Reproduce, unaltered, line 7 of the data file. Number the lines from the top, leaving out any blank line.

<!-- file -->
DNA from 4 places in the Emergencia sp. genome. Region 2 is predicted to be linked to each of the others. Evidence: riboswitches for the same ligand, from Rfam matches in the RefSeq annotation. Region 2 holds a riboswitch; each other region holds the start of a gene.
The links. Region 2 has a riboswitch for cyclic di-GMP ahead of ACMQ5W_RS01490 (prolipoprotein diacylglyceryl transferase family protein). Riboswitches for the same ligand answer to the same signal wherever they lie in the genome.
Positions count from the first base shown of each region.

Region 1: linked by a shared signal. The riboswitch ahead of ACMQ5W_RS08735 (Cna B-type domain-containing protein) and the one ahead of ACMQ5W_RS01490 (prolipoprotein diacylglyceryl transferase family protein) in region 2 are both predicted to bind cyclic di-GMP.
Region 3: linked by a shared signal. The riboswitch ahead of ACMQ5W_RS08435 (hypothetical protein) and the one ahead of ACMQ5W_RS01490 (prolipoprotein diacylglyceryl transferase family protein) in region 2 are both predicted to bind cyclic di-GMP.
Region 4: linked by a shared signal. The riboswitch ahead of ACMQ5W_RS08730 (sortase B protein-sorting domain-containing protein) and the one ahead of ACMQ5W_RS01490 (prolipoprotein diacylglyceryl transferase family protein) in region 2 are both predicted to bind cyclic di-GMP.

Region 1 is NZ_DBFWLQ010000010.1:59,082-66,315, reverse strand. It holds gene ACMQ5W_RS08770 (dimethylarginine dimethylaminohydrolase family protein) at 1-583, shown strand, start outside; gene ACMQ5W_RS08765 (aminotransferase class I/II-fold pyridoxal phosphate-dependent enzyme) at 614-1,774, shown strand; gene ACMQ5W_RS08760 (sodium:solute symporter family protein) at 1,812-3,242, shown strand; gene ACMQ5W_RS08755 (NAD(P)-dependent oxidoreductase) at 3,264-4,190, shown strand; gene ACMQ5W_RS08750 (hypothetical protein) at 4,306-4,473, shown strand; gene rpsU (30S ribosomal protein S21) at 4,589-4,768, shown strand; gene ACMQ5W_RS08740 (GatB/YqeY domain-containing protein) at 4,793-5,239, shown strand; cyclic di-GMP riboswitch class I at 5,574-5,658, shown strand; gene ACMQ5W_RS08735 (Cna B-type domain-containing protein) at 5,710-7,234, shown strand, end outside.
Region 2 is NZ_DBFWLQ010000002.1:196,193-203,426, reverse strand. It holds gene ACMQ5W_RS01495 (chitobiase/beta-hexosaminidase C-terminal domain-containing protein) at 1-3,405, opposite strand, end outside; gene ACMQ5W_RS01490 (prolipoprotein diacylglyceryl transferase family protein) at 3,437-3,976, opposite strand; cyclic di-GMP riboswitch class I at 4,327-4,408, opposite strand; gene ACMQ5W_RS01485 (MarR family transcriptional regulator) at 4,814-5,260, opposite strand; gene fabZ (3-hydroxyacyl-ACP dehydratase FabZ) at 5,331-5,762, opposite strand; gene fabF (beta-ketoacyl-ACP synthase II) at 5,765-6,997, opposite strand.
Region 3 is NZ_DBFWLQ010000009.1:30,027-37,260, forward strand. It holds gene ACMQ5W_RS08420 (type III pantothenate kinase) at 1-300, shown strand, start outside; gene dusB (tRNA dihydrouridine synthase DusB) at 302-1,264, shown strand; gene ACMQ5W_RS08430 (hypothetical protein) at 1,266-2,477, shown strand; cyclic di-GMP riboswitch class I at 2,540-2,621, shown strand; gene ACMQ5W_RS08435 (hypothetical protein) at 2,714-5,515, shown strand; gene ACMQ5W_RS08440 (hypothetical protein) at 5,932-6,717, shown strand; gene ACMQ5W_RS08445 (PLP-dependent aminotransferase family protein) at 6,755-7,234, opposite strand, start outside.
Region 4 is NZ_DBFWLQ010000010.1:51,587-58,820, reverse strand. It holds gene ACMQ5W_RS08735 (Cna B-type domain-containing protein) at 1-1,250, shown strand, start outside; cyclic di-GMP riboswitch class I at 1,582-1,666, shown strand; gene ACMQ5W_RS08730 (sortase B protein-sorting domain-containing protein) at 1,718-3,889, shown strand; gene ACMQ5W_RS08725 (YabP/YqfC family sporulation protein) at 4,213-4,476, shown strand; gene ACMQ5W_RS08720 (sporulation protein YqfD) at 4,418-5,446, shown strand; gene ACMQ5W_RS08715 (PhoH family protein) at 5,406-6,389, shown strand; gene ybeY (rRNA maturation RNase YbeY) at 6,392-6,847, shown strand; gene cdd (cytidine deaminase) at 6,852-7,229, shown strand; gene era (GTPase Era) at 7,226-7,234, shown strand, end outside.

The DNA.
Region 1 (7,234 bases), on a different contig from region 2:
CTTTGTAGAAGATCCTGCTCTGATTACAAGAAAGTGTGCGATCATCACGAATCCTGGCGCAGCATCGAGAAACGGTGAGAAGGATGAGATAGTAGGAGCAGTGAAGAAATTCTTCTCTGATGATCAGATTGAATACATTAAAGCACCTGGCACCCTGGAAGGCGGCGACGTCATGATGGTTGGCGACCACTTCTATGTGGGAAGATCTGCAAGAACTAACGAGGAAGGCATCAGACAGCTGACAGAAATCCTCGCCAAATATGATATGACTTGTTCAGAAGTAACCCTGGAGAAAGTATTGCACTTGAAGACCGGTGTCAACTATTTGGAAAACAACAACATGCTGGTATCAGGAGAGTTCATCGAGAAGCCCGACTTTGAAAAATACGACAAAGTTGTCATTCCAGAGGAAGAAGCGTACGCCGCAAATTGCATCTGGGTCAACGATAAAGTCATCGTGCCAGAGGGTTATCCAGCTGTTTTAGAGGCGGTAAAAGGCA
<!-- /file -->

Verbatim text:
Region 1 is NZ_DBFWLQ010000010.1:59,082-66,315, reverse strand. It holds gene ACMQ5W_RS08770 (dimethylarginine dimethylaminohydrolase family protein) at 1-583, shown strand, start outside; gene ACMQ5W_RS08765 (aminotransferase class I/II-fold pyridoxal phosphate-dependent enzyme) at 614-1,774, shown strand; gene ACMQ5W_RS08760 (sodium:solute symporter family protein) at 1,812-3,242, shown strand; gene ACMQ5W_RS08755 (NAD(P)-dependent oxidoreductase) at 3,264-4,190, shown strand; gene ACMQ5W_RS08750 (hypothetical protein) at 4,306-4,473, shown strand; gene rpsU (30S ribosomal protein S21) at 4,589-4,768, shown strand; gene ACMQ5W_RS08740 (GatB/YqeY domain-containing protein) at 4,793-5,239, shown strand; cyclic di-GMP riboswitch class I at 5,574-5,658, shown strand; gene ACMQ5W_RS08735 (Cna B-type domain-containing protein) at 5,710-7,234, shown strand, end outside.